I came to attend my first conference, ‘Symposium 2000: An International Conference on Post-Object Art in New Zealand’, and it was, quite simply, outrageous. The art world figures I had been studying – Billy Apple, Carolee Schneemann, Lita Barrie, Tina Barton, Blair French – all came to life. More than that: there were catfights and breakdowns, old grudges and new alliances, moments of camaraderie and hot debate. Watching from the sidelines, I was enthralled.
On one of the evenings, there was a performance from Peter Roche, and along with the intellectual rigor of the symposium, this is what cemented my love of contemporary art. That night, we signed a waiver at the door and were ushered into a gallery with the artist, and a chainsaw. When he started the machine, the roar was exhilarating and I still recall the pungency of the petrol fumes pervading the room. There was a metal chain attached to the chainsaw handle and Roche slowly swung it into action until it was hurtling around him in a circle, his body the only anchor point. It was terrifying and the audience quickly retracted to the edges of the space. I remember shielding myself behind the crowd, thinking that if it slipped from his grasp, someone would lose a leg.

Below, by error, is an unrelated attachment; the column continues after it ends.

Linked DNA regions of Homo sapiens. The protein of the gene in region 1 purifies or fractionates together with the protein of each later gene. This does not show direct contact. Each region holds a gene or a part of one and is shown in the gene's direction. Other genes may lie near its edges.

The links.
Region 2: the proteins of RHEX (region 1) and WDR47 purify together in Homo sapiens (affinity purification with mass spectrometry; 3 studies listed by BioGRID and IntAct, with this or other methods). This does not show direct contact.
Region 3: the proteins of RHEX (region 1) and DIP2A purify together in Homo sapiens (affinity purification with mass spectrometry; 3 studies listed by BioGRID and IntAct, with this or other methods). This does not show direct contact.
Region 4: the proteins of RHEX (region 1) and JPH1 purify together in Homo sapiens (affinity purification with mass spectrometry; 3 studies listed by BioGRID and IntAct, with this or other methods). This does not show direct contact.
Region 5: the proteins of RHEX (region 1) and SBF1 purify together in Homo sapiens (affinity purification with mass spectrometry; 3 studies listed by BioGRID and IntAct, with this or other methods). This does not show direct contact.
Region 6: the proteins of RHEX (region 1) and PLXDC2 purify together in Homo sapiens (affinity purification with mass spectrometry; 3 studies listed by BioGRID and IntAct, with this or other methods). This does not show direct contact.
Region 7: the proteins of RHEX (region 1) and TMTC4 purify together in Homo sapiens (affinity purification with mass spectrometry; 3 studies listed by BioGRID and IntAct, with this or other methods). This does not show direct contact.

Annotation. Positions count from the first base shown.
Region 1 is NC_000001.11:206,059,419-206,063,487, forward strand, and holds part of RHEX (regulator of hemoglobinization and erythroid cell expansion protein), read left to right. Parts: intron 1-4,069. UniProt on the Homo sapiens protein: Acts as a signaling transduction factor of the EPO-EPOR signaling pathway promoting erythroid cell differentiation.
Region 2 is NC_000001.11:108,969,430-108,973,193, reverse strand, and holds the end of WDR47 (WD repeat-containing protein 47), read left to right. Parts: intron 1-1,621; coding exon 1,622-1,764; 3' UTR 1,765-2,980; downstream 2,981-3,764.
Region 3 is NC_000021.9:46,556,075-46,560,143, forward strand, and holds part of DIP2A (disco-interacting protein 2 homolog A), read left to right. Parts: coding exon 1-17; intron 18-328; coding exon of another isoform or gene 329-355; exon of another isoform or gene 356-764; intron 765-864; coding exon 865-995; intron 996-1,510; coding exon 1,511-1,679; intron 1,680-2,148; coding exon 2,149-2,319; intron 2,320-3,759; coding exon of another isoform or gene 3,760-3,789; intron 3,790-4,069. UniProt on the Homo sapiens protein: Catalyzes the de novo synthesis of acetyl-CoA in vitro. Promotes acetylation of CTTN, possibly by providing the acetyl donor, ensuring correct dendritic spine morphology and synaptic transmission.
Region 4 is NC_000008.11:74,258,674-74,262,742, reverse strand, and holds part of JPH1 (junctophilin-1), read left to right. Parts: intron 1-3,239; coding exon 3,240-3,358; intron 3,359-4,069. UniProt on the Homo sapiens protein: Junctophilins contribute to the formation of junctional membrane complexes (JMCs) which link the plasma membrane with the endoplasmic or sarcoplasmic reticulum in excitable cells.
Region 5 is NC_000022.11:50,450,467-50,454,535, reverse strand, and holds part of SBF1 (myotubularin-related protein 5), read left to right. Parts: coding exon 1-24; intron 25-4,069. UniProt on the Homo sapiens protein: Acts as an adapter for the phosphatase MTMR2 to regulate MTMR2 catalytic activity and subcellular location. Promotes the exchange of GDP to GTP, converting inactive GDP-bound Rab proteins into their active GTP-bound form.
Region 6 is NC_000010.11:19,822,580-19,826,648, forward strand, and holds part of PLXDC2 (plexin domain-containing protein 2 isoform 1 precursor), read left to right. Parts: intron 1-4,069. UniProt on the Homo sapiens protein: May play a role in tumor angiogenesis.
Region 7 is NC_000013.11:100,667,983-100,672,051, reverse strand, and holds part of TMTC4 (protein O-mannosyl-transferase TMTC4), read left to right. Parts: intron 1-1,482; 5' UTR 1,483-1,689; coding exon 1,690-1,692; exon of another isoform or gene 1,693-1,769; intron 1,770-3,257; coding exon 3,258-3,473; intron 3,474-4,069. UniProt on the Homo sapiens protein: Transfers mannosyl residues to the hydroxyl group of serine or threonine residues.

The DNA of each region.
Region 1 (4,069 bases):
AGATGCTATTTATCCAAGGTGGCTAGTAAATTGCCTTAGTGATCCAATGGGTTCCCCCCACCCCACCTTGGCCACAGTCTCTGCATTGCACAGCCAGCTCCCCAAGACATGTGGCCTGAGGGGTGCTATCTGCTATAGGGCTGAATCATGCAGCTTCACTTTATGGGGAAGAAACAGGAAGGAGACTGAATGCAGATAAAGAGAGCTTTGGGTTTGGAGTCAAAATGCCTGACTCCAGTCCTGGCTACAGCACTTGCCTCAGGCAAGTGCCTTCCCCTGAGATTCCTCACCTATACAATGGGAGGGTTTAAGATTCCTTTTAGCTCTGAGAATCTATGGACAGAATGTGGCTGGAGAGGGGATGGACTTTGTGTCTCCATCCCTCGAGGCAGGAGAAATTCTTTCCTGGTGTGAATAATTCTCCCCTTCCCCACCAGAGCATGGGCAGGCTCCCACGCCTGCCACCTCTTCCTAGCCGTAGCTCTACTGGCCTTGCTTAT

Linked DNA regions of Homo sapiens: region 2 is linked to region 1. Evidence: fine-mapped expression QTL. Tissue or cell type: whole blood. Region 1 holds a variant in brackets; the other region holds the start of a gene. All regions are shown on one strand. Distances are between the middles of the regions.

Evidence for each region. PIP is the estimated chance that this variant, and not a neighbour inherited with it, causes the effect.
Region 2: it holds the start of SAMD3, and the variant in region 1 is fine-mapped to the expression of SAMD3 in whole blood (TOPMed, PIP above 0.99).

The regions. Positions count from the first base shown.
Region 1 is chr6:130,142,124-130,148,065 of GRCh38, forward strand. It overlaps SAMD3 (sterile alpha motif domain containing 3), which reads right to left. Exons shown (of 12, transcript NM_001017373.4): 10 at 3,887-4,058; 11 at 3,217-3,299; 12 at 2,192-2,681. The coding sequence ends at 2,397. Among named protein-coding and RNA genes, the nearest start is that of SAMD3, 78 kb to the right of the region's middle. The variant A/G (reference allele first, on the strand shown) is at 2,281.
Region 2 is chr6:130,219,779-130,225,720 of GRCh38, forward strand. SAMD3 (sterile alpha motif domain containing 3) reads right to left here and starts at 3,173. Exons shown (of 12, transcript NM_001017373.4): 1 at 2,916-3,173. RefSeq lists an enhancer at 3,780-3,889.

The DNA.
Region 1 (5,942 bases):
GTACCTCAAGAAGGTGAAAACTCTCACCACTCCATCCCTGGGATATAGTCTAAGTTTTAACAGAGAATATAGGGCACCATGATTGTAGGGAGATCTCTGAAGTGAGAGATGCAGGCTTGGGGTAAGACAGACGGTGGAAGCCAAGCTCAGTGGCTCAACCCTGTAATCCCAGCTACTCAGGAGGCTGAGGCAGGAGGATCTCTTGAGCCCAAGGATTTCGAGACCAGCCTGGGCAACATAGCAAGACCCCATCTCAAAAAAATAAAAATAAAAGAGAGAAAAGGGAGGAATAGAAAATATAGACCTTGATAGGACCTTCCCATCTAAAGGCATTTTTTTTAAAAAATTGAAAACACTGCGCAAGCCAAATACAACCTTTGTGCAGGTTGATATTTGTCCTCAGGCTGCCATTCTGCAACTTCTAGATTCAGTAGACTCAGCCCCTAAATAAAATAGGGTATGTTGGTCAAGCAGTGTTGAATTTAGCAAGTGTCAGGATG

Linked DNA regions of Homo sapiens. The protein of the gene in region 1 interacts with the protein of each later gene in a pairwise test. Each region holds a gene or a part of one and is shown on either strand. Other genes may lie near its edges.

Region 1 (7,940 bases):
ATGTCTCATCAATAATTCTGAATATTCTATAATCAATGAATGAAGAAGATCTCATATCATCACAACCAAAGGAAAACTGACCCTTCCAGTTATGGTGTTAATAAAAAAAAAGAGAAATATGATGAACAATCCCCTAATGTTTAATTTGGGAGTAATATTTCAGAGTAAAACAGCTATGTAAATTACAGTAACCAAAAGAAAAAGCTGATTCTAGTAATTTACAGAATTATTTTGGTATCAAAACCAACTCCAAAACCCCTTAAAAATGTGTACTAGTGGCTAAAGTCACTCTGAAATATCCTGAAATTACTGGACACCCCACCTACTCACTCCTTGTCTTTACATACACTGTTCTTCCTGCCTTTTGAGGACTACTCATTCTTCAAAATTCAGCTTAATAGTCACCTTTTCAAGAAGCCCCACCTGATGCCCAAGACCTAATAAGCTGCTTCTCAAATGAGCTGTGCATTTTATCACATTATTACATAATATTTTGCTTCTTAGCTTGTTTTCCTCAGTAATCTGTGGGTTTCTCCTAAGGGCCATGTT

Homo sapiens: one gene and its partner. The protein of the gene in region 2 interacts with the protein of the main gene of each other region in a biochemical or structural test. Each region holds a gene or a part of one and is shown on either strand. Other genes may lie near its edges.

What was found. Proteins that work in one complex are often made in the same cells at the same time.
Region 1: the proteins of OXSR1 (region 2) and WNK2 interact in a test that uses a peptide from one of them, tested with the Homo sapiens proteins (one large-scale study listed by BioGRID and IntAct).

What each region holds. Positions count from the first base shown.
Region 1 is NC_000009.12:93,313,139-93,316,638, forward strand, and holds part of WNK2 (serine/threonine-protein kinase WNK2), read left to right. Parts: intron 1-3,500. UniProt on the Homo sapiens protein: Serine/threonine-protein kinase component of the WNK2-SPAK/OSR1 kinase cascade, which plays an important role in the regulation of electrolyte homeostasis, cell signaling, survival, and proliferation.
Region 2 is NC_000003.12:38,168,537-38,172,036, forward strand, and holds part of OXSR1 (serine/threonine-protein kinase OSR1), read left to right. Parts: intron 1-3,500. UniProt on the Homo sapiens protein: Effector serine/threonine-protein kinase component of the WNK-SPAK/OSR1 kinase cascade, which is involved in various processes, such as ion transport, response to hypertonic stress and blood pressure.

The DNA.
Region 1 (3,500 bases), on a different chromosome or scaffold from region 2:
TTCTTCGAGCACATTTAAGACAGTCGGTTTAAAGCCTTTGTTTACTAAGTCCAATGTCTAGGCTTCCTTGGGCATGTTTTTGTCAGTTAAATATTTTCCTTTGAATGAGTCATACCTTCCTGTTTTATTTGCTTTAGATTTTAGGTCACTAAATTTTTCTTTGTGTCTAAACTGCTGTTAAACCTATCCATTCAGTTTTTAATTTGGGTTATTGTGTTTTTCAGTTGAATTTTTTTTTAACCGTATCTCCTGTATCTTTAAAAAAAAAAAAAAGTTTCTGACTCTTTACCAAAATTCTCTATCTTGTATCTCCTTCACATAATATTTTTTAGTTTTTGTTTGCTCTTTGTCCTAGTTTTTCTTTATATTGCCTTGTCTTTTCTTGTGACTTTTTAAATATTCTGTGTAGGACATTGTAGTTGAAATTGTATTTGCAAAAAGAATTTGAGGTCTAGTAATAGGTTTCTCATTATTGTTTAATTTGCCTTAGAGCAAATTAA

The physical, visceral thrill of this performance suggested to me that art is potentially dangerous in other ways: that it can scream, excite, challenge and demand something of its audience. This untitled drawing from Roche, with its dramatic red circles and the swift, firm pressure of the artist’s hand, is for me a representation of the centrifugal force in that performance. It asserts the necessity to take risks, in art and in life.